Paranoia by Joseph Finder
There are a lot of digital books available as free downloads through Amazon for the Kindle. Sometimes an author's older work is offered for free at the time a new book is released, obviously with the hope of getting the reader to order the new book after enjoying the older book. Such is the case with the free download for Paranoia by Joseph Finder, an author I probably wouldn't have ever discovered without this free offer.
And, yes, I'll be reading more from Finder later.
The New Yorker on Paranoia, as reported on Amazon.com:
"In another age, a genre thriller fairly required the brandishing of a weapon and blood smeared on the floor. Finder's latest is the archetype of the thriller in its contemporary form: e-mail is the means of communication and threat, industrial espionage among Nasdaq competitors the field of violence. The novel's great strength is its fetishistic attention to the idioms and buzzwords of the tech business and the up-to-the-second catalogue of perfidy's rewards: the particular Bordeaux or the particular Porsche that tickles the impulses of the New Greedy. For a while, Finder's plot seems less vivid than the status details he gives such attention to, but late in the book we discover how completely we have been fooled, and with real escapist pleasure."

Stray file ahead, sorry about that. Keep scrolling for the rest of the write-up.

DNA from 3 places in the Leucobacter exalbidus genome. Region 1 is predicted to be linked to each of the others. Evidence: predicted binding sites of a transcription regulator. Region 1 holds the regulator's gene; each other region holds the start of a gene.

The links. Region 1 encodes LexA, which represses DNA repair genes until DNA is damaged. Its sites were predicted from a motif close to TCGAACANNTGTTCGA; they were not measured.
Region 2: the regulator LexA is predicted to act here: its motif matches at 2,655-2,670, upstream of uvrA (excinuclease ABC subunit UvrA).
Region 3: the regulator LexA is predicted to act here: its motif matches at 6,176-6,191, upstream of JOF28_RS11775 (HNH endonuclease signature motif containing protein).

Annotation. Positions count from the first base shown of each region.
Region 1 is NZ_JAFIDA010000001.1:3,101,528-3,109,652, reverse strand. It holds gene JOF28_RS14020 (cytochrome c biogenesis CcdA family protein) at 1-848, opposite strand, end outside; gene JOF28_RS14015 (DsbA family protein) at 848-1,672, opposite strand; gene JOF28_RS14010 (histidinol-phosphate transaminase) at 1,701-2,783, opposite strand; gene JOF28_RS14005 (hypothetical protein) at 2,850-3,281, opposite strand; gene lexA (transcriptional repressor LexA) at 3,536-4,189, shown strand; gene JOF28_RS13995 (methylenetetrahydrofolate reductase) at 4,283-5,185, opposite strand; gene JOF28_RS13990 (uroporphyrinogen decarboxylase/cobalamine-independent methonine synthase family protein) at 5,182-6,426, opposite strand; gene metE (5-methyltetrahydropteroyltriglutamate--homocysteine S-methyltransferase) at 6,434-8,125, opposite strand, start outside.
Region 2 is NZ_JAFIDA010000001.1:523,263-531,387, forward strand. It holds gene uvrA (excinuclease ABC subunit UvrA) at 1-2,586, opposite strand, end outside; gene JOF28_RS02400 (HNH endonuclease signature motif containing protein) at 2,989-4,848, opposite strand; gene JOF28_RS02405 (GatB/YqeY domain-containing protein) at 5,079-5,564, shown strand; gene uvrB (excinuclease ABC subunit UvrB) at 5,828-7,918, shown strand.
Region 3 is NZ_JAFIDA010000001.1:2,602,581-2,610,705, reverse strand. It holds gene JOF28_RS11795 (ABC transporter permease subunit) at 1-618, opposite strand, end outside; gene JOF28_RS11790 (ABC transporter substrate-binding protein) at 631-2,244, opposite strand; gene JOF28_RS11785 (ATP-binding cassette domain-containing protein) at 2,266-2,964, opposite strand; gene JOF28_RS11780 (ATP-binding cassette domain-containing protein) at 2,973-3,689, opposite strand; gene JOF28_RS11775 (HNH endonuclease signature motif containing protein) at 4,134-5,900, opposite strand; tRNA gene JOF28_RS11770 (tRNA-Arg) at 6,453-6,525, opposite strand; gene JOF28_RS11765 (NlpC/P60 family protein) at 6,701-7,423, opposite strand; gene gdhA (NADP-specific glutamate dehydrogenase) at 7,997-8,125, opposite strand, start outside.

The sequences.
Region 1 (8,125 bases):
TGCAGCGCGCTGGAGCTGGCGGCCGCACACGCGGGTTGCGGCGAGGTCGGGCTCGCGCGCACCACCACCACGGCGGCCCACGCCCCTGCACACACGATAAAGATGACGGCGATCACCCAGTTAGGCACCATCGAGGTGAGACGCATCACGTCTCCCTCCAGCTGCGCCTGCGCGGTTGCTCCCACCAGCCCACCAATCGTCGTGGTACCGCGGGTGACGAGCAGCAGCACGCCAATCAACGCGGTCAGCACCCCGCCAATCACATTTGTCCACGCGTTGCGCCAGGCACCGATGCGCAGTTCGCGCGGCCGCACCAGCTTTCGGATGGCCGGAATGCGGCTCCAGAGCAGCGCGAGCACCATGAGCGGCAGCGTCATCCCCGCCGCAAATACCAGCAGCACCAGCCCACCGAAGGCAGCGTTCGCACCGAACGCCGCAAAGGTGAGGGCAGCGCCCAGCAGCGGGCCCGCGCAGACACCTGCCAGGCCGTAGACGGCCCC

At the beginning of the book, Adam Cassidy is caught for charging a very expensive, very unauthorized retirement party for a "low-level" co-worker to a corporate account. Impressed with Adam's gift for spin when trying to talk his way out of serious trouble, CEO Nick Wyatt informs Adam that he needs to infiltrate their rival to learn about a secret development program in order to avoid going to jail for a very long time.
In order to be attractive for raiding to the rival, Wyatt gives Adam false credit for very important work. Sure enough, the bait is taken, and, with a lot of pre-interview coaching, Adam gets hired by the rival corporation.
How does Adam, who is pretty much an intelligent, sarcastic slacker, cope in his new role? What happens as he finds himself drawn to the new company? And when he finds a very attractive bedmate at the new company?
Let's just say that there's much more happening in this story than Adam, or this reader, grasped.
I found this book entertaining--fascinating, even, since the world Cassidy experiences as a corporate hotshot is so far removed from the world I inhabit in my real life.
My overall personal rating of Paranoia is a B+.